Ben Shahn’s New Deal Murals: Jewish Identity in the American Scene
Diana L. Linden
Detroit: Wayne State University Press, 2015; 184 pp.; 61 illus.; ISBN: 9780814339831; Hardcover: $44.99
In 1906, when Ben Shahn and his family arrived at Ellis Island, the United States was still a nation welcoming masses of immigrants to its shores. Shahn was eight years old at the time, and embraced his identity as an American. He soon discovered, however, that this was by no means a straightforward task. As Shahn reached adulthood, the United States stopped being so welcoming. Nativist politicians clamped down on immigration with the Johnson-Reed Act of 1924, anti-Semitic fascists rose to power in Europe, and Jews in America became more visible, political, and vulnerable. Immigrant artists such as Shahn made careful choices about how to define and represent their communities, identities, and ideologies while creating public art during the New Deal era.
In Ben Shahn’s New Deal Murals: Jewish Identity in the American Scene, Diana Linden analyzes four mural projects in which Shahn articulated the strands of American and Jewish experience and intellectual life that he chose to celebrate and critique. Aided by extensive archival documentation, Linden’s work sheds new light not only on Shahn’s particular self-definition, but also on the external forces that shaped his options. In some cases, Shahn made accommodations for the sake of politics, while in other cases, he refused. By focusing on the artist’s agency in moments of negotiation, Linden helps us see him on his own terms, and the American scene in its full mix of glory and horror. Numerous glossy color illustrations—including historic and modern views of Shahn’s mural projects, details, photographs, archival sources, preparatory studies, and comparative works—beautifully enrich the telling of these stories by Linden. Wayne State University Press should be commended for producing such a beautiful book.
In a 1998 essay published on Shahn’s murals and Jewish identity, Linden surveyed earlier scholarly debates about the artist and announced that in contrast to other academics, she was not going to debate “’how Jewish’ Shahn was” but instead “demonstrate how his murals speak about secular Jewish immigrant experiences in America during the early twentieth century.”1 Nearly twenty years later, Linden’s approach has evolved. She now situates Shahn’s experiences within the larger lens of American racism, through which waves of newcomers were viewed and evaluated against enduring and evolving prejudices and power structures. Within this schema, Linden views immigrant American Jews in Shahn’s era as peripheral “in-between peoples.” (5) Clearly, she has been reading up on critical race theory, to the benefit of her project. Her achievement in balancing Shahn’s idiosyncratic particulars within the framework of this larger structure offers a model for all of us who write monographic studies.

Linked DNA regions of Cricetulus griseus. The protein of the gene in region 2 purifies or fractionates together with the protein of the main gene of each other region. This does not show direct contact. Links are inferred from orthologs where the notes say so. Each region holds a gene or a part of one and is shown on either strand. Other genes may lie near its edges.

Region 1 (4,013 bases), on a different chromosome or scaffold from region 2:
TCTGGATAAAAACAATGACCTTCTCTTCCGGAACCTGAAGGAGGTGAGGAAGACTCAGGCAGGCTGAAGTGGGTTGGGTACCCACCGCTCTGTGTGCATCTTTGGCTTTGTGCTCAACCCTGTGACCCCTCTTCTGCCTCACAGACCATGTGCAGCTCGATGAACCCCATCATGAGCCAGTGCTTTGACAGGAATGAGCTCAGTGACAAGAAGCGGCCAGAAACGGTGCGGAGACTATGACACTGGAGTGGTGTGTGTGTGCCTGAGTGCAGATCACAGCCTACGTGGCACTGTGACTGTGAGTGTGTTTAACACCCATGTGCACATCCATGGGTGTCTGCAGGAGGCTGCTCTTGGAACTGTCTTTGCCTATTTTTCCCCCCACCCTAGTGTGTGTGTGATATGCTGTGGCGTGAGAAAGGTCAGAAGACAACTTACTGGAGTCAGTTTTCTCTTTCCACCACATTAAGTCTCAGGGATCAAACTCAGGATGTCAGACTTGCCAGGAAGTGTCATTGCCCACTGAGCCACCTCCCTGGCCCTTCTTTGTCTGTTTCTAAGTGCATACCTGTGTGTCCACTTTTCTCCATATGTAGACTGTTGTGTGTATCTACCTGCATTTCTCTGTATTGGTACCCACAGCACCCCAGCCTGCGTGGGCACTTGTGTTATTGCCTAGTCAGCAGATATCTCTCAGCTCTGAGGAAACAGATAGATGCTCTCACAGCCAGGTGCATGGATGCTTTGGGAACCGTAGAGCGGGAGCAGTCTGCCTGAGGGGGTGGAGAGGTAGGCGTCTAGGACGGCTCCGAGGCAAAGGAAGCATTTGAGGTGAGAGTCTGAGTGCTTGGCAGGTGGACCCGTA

Linden begins her account of Shahn with an overview of the persistent, terrifying, and violent anti-Semitism in Eastern Europe that caused Jews to flee to America. After their arrival from Lithuania, the Shahn family settled in Williamsburg, Brooklyn, which must have felt somewhat like home given its high percentage of Jewish residents; Shahn’s identification with this community was unshakeable.
As a young artist, Shahn quickly fell in with activists within the American Scene movement, joining organizations such as the Artists Union, and working for New Deal arts programs including the Resettlement Administration/Farm Security Administration (RA/FSA) photography program. Although Linden does a fine job providing an early biography of Shahn, the bulk of her book is focused on the years between 1933 and 1943. In the first chapter, “Ben Shahn’s New York and the Great Depression,” she provides a brief but effective introduction to a “Multiracial City” in the throes of economic distress. Accounts of Fiorella LaGuardia, the Jewish Daily Forward, anti- and pro-Nazi demonstrations, Shahn’s first wife Tillie Goldstein, Diego Rivera, and a variety of left-leaning artists’ organizations concisely set the stage for the mural projects Linden describes in following chapters.
Shahn’s relationship with Diego Rivera is particularly important. The famed Mexican muralist introduced his young apprentice to “authentic fresco painting,” as well as his future (second) wife, Bernarda Bryson. Equally consequential was Nelson Rockefeller’s decision to destroy Rivera’s mural commissioned for his new Rockefeller Center, Man at the Crossroads Looking with Hope and High Vision to the Choosing of a New and Better Future in 1934. The incident proved to be a formative experience for Shahn in protesting against art censorship. As Linden summarizes, the two artists were united in “their shared commitment to creating political art in order to stir the masses into revolutionary action.” (28–31) This aim did not always please the government administrators and corporate capitalists who paid the bills.
In the second chapter, “Zion in the Garden State: Ben Shahn’s Mural for Jersey Homesteads,” Linden discusses Shahn’s artistic contribution, from 1936 to 1938, to a newly-built “Jewish agro-industrial community” in which farming and garment production were undertaken communally. (36) The business side of things failed both miserably and rapidly, but the homes survived, and Shahn and his new wife Bernarda Bryson moved in. The couple spent their lives in the good company of one of Shahn’s most cohesive and uplifting works.